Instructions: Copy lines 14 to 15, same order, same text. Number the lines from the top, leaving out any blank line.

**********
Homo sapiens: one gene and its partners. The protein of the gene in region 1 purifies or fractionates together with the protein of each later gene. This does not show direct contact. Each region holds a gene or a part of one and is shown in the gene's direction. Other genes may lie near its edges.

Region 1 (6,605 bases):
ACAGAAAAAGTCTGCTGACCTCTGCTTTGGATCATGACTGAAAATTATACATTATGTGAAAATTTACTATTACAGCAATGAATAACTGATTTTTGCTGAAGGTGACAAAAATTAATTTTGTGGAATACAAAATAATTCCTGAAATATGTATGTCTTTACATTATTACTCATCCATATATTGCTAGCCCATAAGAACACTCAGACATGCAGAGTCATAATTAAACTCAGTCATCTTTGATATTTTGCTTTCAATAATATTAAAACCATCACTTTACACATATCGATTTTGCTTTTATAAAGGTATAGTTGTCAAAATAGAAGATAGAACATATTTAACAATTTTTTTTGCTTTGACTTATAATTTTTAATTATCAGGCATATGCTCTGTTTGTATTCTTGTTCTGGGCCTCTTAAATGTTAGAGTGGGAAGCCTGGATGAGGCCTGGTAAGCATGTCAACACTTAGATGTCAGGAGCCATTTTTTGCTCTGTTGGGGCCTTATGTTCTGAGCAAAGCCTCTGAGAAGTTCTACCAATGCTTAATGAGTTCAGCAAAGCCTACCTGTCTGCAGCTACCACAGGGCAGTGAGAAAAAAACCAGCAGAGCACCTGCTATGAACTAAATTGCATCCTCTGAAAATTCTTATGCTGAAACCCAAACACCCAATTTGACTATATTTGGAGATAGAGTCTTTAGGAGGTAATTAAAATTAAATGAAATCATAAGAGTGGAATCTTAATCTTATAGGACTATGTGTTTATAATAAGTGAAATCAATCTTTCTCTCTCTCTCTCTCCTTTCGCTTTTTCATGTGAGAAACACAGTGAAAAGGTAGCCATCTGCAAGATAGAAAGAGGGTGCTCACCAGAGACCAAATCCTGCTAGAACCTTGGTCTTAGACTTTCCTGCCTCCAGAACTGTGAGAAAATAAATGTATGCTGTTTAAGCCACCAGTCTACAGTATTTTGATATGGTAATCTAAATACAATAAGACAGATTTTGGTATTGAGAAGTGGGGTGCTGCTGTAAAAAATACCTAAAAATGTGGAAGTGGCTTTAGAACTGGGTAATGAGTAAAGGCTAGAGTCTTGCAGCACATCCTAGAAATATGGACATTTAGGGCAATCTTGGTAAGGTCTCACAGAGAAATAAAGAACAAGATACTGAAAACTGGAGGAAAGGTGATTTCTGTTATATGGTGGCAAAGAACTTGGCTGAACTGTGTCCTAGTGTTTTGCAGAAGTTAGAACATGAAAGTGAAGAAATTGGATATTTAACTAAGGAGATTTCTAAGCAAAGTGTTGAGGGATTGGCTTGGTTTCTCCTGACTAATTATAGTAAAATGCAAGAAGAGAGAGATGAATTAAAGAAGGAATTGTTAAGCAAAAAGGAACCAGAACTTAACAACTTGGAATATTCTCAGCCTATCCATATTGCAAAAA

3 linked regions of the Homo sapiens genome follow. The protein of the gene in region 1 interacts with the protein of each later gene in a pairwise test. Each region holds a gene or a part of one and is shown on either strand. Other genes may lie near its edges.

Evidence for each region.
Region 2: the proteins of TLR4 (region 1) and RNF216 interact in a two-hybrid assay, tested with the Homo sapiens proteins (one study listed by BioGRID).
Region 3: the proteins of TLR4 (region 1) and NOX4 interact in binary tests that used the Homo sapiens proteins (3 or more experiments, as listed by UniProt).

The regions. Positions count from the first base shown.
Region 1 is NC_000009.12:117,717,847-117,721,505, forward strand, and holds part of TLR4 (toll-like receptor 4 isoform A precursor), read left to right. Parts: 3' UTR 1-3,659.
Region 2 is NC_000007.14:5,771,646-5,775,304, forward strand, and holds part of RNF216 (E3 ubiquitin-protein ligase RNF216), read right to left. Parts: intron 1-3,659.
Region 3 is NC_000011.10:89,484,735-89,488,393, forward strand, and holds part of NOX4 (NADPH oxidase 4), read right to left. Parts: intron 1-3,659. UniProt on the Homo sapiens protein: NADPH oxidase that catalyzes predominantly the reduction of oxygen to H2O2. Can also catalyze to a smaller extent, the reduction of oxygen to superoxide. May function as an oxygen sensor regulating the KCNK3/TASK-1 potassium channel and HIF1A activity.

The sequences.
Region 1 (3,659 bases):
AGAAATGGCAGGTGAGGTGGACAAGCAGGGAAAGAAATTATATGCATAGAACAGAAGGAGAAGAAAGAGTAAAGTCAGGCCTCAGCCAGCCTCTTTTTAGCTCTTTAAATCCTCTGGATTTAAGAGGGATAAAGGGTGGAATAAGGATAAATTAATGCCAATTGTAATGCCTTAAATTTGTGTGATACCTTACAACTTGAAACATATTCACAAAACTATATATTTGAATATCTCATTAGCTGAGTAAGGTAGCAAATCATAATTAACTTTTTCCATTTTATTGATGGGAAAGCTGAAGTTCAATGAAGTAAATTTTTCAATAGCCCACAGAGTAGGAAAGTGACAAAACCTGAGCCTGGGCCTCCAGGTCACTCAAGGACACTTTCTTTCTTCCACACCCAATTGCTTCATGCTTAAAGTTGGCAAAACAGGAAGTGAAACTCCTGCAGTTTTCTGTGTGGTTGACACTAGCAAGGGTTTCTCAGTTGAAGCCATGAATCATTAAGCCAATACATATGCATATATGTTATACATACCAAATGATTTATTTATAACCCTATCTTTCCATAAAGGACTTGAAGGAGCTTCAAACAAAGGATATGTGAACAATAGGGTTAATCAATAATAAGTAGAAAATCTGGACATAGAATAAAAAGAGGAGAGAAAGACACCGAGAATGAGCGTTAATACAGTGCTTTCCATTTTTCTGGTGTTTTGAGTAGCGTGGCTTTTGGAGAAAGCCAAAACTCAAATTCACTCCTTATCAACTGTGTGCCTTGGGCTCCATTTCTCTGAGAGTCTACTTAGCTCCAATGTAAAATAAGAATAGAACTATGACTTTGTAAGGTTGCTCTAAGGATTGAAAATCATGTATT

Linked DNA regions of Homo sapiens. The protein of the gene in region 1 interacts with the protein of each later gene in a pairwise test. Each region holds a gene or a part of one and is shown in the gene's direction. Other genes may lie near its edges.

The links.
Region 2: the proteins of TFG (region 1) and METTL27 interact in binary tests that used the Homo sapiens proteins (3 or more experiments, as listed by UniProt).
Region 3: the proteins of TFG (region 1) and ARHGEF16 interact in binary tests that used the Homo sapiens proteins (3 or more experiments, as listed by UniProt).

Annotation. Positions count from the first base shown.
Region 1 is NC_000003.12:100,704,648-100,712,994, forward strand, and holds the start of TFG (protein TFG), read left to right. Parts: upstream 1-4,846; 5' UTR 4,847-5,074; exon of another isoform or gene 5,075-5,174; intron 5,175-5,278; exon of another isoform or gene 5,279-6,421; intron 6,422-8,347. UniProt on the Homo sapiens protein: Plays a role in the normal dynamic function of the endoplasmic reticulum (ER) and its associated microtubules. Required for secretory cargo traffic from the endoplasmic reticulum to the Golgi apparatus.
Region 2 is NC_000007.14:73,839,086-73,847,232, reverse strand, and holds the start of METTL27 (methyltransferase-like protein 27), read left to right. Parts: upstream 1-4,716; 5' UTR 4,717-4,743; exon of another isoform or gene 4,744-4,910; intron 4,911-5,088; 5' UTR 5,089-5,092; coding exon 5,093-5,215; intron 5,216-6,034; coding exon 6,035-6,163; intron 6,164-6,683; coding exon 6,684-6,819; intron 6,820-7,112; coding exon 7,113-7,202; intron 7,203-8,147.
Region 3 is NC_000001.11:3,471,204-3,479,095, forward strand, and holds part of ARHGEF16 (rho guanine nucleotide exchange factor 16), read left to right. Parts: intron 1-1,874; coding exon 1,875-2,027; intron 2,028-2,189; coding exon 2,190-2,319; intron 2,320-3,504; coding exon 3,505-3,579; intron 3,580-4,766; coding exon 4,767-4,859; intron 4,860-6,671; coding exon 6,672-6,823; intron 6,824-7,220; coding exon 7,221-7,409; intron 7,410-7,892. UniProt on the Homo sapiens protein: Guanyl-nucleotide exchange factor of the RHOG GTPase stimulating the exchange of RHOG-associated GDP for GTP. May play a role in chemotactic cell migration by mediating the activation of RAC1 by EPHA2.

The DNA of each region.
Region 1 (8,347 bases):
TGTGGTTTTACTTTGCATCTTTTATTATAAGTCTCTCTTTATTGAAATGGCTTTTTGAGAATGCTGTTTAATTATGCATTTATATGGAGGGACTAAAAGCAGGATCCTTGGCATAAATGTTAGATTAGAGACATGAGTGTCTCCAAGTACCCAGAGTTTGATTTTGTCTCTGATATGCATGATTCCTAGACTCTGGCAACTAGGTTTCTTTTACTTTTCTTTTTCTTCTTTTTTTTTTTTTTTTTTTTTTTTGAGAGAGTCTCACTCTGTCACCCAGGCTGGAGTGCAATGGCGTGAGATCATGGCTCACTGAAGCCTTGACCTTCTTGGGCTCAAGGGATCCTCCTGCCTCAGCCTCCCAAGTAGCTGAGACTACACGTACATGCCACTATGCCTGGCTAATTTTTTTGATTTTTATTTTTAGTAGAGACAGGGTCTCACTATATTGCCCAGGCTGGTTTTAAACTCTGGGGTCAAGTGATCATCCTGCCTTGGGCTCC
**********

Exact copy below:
AGAAATGGCAGGTGAGGTGGACAAGCAGGGAAAGAAATTATATGCATAGAACAGAAGGAGAAGAAAGAGTAAAGTCAGGCCTCAGCCAGCCTCTTTTTAGCTCTTTAAATCCTCTGGATTTAAGAGGGATAAAGGGTGGAATAAGGATAAATTAATGCCAATTGTAATGCCTTAAATTTGTGTGATACCTTACAACTTGAAACATATTCACAAAACTATATATTTGAATATCTCATTAGCTGAGTAAGGTAGCAAATCATAATTAACTTTTTCCATTTTATTGATGGGAAAGCTGAAGTTCAATGAAGTAAATTTTTCAATAGCCCACAGAGTAGGAAAGTGACAAAACCTGAGCCTGGGCCTCCAGGTCACTCAAGGACACTTTCTTTCTTCCACACCCAATTGCTTCATGCTTAAAGTTGGCAAAACAGGAAGTGAAACTCCTGCAGTTTTCTGTGTGGTTGACACTAGCAAGGGTTTCTCAGTTGAAGCCATGAATCATTAAGCCAATACATATGCATATATGTTATACATACCAAATGATTTATTTATAACCCTATCTTTCCATAAAGGACTTGAAGGAGCTTCAAACAAAGGATATGTGAACAATAGGGTTAATCAATAATAAGTAGAAAATCTGGACATAGAATAAAAAGAGGAGAGAAAGACACCGAGAATGAGCGTTAATACAGTGCTTTCCATTTTTCTGGTGTTTTGAGTAGCGTGGCTTTTGGAGAAAGCCAAAACTCAAATTCACTCCTTATCAACTGTGTGCCTTGGGCTCCATTTCTCTGAGAGTCTACTTAGCTCCAATGTAAAATAAGAATAGAACTATGACTTTGTAAGGTTGCTCTAAGGATTGAAAATCATGTATT

Linked DNA regions of Homo sapiens. The protein of the gene in region 1 interacts with the protein of each later gene in a pairwise test. Each region holds a gene or a part of one and is shown in the gene's direction. Other genes may lie near its edges.